Second-year practical nursing students Arianna Fletcher, Gabe Hermida and Alyssa Coates from Thompson Rivers University Williams Lake arrive at Nesika Elementary School to teach the students about hand-washing. Monica Lamb-Yorski photo

Second-year practical nursing students Arianna Fletcher, Gabe Hermida and Alyssa Coates from Thompson Rivers University Williams Lake arrive at Nesika Elementary School to teach the students about hand-washing. Monica Lamb-Yorski photo

TRU nursing students promote hand-washing to elementary students

Nursing students visited Nesika Elementary School with a hand-washing puppet

Nursing students from Thompson Rivers University Williams Lake visited Nesika Elementary School on Friday to share some hand-washing tips with students.

Hand-washing can help prevent and reduce the spread of diarrheal and respiratory illnesses.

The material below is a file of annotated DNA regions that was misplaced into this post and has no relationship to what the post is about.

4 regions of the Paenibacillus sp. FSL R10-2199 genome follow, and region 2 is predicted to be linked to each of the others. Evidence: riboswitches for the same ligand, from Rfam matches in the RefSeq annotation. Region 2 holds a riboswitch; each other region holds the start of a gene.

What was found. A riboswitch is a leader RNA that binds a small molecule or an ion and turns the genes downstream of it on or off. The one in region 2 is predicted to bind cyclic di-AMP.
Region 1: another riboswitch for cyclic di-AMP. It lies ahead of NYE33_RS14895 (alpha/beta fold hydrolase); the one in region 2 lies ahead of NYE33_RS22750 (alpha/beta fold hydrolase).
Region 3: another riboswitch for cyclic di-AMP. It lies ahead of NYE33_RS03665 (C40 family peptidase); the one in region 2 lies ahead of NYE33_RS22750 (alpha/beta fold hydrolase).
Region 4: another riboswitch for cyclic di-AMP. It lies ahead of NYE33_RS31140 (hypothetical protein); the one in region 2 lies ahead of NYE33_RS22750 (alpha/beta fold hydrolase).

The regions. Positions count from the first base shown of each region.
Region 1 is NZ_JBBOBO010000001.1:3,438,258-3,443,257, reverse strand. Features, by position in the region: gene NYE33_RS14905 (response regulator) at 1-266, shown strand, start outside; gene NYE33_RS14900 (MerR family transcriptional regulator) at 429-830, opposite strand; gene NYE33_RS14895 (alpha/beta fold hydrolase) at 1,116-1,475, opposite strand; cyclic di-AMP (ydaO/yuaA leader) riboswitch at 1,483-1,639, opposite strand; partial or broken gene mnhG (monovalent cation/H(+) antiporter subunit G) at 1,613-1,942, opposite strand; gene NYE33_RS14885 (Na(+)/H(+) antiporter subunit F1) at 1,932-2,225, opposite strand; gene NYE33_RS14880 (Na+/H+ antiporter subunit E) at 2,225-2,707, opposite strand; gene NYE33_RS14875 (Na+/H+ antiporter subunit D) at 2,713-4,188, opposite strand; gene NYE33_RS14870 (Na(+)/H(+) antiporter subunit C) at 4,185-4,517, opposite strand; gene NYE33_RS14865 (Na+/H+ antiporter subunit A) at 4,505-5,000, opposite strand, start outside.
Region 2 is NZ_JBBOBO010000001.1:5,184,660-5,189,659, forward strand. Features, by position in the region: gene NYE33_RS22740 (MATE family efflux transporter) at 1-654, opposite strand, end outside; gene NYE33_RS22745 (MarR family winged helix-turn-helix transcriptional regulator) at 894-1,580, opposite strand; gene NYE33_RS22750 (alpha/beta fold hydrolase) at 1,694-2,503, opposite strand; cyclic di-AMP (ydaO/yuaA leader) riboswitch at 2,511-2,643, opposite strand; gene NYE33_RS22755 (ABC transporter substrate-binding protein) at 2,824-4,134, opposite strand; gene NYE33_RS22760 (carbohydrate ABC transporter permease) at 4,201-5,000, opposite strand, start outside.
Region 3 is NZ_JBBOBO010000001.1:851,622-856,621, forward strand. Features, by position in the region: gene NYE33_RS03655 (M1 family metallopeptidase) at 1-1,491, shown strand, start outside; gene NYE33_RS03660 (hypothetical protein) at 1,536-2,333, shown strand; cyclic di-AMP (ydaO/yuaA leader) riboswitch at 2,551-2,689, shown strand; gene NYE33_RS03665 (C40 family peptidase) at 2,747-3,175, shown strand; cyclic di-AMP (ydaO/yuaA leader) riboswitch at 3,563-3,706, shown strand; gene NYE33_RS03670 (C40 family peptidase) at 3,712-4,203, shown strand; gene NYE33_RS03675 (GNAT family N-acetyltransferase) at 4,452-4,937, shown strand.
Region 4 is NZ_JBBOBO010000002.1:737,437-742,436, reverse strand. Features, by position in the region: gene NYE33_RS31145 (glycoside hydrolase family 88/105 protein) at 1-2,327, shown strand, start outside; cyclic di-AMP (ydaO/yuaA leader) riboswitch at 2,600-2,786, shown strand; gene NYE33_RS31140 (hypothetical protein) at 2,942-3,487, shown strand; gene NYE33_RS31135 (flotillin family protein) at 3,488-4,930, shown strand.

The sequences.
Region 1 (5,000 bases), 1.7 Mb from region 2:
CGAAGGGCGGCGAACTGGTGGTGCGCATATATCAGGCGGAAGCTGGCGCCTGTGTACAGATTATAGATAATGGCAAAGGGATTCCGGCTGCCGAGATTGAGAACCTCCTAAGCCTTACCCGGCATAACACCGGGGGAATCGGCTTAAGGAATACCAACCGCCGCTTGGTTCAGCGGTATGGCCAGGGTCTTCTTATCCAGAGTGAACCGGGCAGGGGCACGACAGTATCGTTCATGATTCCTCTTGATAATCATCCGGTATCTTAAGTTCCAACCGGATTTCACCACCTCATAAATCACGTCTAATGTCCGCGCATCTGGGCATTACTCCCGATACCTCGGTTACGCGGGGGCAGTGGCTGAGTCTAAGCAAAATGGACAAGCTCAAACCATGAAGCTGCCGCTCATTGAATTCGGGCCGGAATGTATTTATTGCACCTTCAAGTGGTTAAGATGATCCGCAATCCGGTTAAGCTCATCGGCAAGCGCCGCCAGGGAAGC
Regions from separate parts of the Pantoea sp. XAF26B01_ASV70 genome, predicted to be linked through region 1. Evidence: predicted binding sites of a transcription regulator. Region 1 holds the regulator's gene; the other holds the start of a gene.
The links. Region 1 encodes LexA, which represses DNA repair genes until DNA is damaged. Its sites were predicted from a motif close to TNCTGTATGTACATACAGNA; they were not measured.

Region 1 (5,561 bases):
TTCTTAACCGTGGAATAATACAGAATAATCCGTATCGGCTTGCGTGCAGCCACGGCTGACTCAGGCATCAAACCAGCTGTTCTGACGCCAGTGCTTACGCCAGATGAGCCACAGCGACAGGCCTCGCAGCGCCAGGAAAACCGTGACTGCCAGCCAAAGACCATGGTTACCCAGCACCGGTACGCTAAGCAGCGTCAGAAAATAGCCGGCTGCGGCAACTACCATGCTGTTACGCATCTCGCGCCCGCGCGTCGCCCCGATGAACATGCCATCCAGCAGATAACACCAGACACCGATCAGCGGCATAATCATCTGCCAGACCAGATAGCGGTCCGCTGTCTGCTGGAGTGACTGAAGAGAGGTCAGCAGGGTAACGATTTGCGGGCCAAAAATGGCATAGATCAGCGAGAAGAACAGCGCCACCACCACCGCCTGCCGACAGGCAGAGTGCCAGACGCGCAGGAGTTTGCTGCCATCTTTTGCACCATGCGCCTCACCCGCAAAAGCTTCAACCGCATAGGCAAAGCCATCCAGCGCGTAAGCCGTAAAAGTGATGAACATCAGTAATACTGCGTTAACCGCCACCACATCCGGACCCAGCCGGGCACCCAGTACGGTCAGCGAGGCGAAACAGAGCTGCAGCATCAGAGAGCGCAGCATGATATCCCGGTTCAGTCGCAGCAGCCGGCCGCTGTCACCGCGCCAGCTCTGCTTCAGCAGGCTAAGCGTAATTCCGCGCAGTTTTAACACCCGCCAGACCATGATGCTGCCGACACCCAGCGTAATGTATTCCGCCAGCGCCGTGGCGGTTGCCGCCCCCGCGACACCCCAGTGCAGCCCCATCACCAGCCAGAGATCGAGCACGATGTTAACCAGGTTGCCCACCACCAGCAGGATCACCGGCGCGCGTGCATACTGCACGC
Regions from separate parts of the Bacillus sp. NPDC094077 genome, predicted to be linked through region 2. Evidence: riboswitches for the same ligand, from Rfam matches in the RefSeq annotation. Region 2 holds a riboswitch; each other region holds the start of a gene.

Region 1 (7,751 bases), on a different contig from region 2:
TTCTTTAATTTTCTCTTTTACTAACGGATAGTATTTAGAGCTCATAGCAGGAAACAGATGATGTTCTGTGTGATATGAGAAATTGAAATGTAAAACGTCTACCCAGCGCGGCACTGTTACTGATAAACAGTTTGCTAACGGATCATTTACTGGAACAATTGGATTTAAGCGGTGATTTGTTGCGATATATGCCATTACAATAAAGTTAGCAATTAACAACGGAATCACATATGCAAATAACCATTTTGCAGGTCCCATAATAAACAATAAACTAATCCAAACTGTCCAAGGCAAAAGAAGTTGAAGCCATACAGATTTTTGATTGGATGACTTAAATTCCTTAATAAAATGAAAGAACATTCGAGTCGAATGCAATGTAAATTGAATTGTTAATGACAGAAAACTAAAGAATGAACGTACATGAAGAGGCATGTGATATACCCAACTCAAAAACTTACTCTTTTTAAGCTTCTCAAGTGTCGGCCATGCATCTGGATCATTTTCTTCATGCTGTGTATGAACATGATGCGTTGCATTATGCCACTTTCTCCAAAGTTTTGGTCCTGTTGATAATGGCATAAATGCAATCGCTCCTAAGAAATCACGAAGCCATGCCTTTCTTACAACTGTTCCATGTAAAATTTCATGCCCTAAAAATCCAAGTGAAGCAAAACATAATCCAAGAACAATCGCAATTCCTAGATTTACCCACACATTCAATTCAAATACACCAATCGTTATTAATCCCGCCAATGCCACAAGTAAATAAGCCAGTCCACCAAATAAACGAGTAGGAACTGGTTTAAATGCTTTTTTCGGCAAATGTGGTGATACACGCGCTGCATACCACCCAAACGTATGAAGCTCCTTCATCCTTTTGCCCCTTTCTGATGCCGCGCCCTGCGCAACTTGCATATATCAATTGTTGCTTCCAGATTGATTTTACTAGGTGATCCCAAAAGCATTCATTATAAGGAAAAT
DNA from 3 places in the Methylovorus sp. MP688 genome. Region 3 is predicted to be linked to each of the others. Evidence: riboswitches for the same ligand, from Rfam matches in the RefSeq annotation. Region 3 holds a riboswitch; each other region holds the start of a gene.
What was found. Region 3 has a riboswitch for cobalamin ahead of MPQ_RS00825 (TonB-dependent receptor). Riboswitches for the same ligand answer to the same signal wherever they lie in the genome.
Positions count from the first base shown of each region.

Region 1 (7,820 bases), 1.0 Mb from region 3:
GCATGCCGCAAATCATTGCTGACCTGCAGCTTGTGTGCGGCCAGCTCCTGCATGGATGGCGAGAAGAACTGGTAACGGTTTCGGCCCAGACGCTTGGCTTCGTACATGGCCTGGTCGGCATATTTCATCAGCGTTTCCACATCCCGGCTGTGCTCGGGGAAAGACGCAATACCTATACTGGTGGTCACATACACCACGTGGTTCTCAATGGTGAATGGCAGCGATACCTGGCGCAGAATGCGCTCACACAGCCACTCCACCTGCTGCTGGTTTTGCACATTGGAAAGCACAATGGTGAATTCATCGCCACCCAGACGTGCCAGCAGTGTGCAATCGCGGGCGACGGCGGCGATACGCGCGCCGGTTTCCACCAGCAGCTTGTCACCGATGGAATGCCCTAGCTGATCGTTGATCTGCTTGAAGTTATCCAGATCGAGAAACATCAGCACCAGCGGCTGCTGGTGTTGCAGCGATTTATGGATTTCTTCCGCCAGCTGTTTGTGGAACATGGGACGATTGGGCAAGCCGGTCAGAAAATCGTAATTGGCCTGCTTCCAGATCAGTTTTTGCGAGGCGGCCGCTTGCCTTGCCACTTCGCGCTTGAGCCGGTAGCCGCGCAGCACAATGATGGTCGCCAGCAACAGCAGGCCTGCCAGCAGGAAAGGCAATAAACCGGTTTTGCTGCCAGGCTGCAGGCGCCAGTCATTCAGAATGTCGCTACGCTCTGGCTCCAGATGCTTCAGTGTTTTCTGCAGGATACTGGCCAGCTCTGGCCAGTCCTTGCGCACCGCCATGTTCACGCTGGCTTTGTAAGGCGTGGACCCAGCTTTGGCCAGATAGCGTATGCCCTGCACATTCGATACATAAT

According to the Global Health Canada website, a single gram of human feces — which is about the weight of a paper clip — can contain one trillion germs.

Germs can also get onto hands if people touch any object that has germs on it because someone coughed or sneezed on it or was touched by some other contaminated object.

When these germs get onto hands and are not washed off, they can be passed from person to person and make people sick.

Teaching people about hand-washing helps them and their communities stay healthy, reduces the number of people who get sick with diarrhea by 23 to 40 per cent, reduces diarrheal illness in people with weakened immune systems by 58 per cent, reduces respiratory illnesses, like colds, in the general population by 16 to 21 per cent and reduces absenteeism due to gastrointestinal illness in schoolchildren by 29 to 57 per cent.

Last year three of the nursing students embarked on a project to promote Naloxone training and at the farmers market this fall, nursing students had a booth where they were taking people’s blood pressure.

Read more: TRU nursing students promote Naloxone training



news@wltribune.com

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